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NV Communities of Color Want Say in Clean Power Plan

Local advocates say they will be out in force at the Clean Power Plan hearing in Carson City. They say the plan needs to allocate jobs and other benefits to local communities of color, because they suffer some of the worst consequences of carbon pollution. Courtesy: Progressive Leadership Alliance of Nevada
Local advocates say they will be out in force at the Clean Power Plan hearing in Carson City. They say the plan needs to allocate jobs and other benefits to local communities of color, because they suffer some of the worst consequences of carbon pollution. Courtesy: Progressive Leadership Alliance of Nevada
November 12, 2015

CARSON CITY, Nev. - There will be plenty of focus on the environment at today's Stakeholder Meeting on the Clean Power Plan, but local advocates say attention also needs to be paid to carbon pollution's impact on communities of color.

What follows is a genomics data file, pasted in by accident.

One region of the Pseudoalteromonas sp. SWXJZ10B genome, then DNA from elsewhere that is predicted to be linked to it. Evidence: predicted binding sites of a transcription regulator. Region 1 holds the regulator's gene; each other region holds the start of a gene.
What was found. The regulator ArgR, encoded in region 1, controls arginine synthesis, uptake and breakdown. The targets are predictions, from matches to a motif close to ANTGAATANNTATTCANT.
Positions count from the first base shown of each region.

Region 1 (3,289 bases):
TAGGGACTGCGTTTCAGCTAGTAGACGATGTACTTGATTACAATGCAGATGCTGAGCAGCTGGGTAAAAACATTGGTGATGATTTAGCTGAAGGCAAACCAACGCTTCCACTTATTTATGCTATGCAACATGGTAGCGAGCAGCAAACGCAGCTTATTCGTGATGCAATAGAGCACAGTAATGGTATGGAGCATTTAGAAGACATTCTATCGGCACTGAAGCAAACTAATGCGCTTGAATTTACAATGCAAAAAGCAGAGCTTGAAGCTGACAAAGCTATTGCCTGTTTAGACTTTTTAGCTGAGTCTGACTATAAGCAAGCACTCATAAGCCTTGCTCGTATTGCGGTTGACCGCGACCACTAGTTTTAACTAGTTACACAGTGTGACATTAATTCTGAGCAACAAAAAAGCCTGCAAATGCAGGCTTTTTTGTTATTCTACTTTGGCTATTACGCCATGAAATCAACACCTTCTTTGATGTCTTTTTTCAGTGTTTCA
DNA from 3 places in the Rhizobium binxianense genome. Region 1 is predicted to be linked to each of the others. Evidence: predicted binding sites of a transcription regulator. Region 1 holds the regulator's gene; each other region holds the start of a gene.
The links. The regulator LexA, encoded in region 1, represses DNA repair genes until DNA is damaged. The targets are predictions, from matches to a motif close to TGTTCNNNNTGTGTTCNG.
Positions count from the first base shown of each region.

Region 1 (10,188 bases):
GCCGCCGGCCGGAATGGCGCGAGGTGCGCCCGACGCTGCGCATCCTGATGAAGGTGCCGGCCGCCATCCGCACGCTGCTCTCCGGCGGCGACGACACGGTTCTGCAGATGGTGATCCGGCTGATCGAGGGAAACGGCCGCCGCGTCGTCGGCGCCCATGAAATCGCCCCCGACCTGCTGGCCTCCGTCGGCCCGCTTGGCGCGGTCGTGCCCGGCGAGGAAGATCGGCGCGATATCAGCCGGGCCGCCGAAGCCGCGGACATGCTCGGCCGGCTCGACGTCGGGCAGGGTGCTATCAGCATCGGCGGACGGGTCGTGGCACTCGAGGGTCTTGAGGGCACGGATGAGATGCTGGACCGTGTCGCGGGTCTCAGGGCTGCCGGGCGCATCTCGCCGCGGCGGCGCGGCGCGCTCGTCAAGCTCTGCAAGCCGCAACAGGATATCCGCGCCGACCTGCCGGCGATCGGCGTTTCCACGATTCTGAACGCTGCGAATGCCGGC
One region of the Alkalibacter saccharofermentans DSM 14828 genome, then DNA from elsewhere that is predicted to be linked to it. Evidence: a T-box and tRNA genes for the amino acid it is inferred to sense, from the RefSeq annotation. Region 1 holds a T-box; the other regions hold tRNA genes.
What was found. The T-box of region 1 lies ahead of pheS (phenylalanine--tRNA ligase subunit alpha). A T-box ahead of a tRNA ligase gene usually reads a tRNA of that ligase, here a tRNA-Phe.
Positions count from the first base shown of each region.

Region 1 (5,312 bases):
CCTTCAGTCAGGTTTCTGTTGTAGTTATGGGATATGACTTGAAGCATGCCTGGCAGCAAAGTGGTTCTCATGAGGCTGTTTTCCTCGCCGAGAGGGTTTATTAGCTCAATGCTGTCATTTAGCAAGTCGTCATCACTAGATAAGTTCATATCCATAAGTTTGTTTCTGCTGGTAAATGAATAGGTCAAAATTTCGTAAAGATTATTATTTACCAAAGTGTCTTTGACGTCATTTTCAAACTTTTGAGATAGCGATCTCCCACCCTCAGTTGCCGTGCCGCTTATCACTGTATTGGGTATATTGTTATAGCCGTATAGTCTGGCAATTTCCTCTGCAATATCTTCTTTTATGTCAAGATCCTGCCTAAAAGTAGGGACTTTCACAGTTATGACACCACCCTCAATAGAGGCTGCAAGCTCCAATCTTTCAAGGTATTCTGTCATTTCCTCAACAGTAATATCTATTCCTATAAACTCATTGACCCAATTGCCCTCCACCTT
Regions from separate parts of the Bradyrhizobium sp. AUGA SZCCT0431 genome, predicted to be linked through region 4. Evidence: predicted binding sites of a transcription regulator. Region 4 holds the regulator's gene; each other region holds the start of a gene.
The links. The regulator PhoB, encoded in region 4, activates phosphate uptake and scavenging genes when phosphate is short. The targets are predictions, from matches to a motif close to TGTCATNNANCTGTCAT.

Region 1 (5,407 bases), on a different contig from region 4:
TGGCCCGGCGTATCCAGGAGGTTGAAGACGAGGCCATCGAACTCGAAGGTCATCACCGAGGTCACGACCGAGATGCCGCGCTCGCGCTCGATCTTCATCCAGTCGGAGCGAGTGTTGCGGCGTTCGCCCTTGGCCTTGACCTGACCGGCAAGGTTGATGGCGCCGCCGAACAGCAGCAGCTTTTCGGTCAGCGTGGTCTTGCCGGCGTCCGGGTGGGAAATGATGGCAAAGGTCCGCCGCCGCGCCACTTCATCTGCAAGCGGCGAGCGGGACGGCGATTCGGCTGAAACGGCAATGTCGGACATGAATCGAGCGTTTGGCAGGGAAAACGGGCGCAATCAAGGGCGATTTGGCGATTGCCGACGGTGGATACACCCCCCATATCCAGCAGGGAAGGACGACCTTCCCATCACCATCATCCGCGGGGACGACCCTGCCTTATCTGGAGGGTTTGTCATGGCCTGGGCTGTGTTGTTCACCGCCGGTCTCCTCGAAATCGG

A.J. Buhay, field organizer with the Progressive Leadership Alliance of Nevada, says minorities are always hit first, and hit worst with the effects of climate change. He says that's why they should be specifically targeted for jobs and job training as the state enacts the Clean Power Plan.

"There's are a lot of jobs that the Clean Power Plan can bring and we want those jobs targeted for communities of color as we move into a just transition with clean energy," says Buhay.

The PUC is holding a Stakeholder Meeting today in Carson City with a video link in Las Vegas. Buhay says in addition to targeting minority communities, the plan also needs to include funding for retraining and retiring workers who worked in coal-powered jobs.

Buhay says both African American and Latino children are more likely to suffer from asthma in the Silver State and as a result they are more likely to suffer negative impacts from carbon pollution that affect more than just their health.

"Asthma is the leading cause of absences when it comes to kids attending classes," says Buhay. "So there's really a disproportionate impact on people of color in my community, when it comes to climate change."

Buhay says PLAN is among the groups in support of a carbon tax that lawmakers could impose in Nevada with a significant portion of revenue targeted to communities of color.

Mike Clifford, Public News Service - NV